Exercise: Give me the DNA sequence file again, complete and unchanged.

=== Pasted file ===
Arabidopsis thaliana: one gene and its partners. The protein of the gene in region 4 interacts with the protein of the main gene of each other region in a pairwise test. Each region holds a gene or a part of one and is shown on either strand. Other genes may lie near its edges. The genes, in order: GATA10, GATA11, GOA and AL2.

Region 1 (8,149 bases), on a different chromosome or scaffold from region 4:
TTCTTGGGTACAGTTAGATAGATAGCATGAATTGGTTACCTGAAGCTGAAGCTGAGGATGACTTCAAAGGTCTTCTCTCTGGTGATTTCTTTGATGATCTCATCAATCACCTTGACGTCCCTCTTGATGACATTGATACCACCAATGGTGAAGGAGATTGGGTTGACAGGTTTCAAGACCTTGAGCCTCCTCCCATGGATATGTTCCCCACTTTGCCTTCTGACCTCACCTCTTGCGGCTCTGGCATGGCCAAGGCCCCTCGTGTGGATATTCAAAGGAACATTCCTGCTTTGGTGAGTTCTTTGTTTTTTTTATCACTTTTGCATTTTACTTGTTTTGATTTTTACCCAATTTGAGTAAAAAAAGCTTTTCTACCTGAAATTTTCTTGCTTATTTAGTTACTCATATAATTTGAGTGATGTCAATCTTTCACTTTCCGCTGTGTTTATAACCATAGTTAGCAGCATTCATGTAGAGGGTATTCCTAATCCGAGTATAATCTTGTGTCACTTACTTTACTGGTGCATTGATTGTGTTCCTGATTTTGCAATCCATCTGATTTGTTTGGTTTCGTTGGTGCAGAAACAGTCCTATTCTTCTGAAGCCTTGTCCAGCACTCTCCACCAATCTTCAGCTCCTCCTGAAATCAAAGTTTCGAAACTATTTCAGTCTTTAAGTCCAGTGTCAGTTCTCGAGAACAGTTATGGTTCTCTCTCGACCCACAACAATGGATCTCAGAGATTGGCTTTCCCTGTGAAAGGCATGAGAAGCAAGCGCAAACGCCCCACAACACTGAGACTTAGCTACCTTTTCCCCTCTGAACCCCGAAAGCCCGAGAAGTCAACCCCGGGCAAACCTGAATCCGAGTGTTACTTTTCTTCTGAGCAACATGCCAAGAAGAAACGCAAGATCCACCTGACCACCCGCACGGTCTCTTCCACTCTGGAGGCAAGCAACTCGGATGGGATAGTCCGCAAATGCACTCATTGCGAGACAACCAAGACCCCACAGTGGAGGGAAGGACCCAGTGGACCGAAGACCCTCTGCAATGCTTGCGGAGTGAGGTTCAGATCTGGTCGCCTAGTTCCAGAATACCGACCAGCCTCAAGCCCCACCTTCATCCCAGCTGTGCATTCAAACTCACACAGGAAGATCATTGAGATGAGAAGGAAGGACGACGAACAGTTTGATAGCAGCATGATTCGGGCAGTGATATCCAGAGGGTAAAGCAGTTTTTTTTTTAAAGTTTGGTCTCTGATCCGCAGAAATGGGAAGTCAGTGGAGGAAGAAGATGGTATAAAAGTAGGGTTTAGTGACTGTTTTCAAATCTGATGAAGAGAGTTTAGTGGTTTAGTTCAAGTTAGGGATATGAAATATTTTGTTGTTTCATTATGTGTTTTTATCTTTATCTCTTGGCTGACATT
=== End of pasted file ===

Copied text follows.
Arabidopsis thaliana: one gene and its partners. The protein of the gene in region 4 interacts with the protein of the main gene of each other region in a pairwise test. Each region holds a gene or a part of one and is shown on either strand. Other genes may lie near its edges. The genes, in order: GATA10, GATA11, GOA and AL2.

Region 1 (8,149 bases), on a different chromosome or scaffold from region 4:
TTCTTGGGTACAGTTAGATAGATAGCATGAATTGGTTACCTGAAGCTGAAGCTGAGGATGACTTCAAAGGTCTTCTCTCTGGTGATTTCTTTGATGATCTCATCAATCACCTTGACGTCCCTCTTGATGACATTGATACCACCAATGGTGAAGGAGATTGGGTTGACAGGTTTCAAGACCTTGAGCCTCCTCCCATGGATATGTTCCCCACTTTGCCTTCTGACCTCACCTCTTGCGGCTCTGGCATGGCCAAGGCCCCTCGTGTGGATATTCAAAGGAACATTCCTGCTTTGGTGAGTTCTTTGTTTTTTTTATCACTTTTGCATTTTACTTGTTTTGATTTTTACCCAATTTGAGTAAAAAAAGCTTTTCTACCTGAAATTTTCTTGCTTATTTAGTTACTCATATAATTTGAGTGATGTCAATCTTTCACTTTCCGCTGTGTTTATAACCATAGTTAGCAGCATTCATGTAGAGGGTATTCCTAATCCGAGTATAATCTTGTGTCACTTACTTTACTGGTGCATTGATTGTGTTCCTGATTTTGCAATCCATCTGATTTGTTTGGTTTCGTTGGTGCAGAAACAGTCCTATTCTTCTGAAGCCTTGTCCAGCACTCTCCACCAATCTTCAGCTCCTCCTGAAATCAAAGTTTCGAAACTATTTCAGTCTTTAAGTCCAGTGTCAGTTCTCGAGAACAGTTATGGTTCTCTCTCGACCCACAACAATGGATCTCAGAGATTGGCTTTCCCTGTGAAAGGCATGAGAAGCAAGCGCAAACGCCCCACAACACTGAGACTTAGCTACCTTTTCCCCTCTGAACCCCGAAAGCCCGAGAAGTCAACCCCGGGCAAACCTGAATCCGAGTGTTACTTTTCTTCTGAGCAACATGCCAAGAAGAAACGCAAGATCCACCTGACCACCCGCACGGTCTCTTCCACTCTGGAGGCAAGCAACTCGGATGGGATAGTCCGCAAATGCACTCATTGCGAGACAACCAAGACCCCACAGTGGAGGGAAGGACCCAGTGGACCGAAGACCCTCTGCAATGCTTGCGGAGTGAGGTTCAGATCTGGTCGCCTAGTTCCAGAATACCGACCAGCCTCAAGCCCCACCTTCATCCCAGCTGTGCATTCAAACTCACACAGGAAGATCATTGAGATGAGAAGGAAGGACGACGAACAGTTTGATAGCAGCATGATTCGGGCAGTGATATCCAGAGGGTAAAGCAGTTTTTTTTTTAAAGTTTGGTCTCTGATCCGCAGAAATGGGAAGTCAGTGGAGGAAGAAGATGGTATAAAAGTAGGGTTTAGTGACTGTTTTCAAATCTGATGAAGAGAGTTTAGTGGTTTAGTTCAAGTTAGGGATATGAAATATTTTGTTGTTTCATTATGTGTTTTTATCTTTATCTCTTGGCTGACATT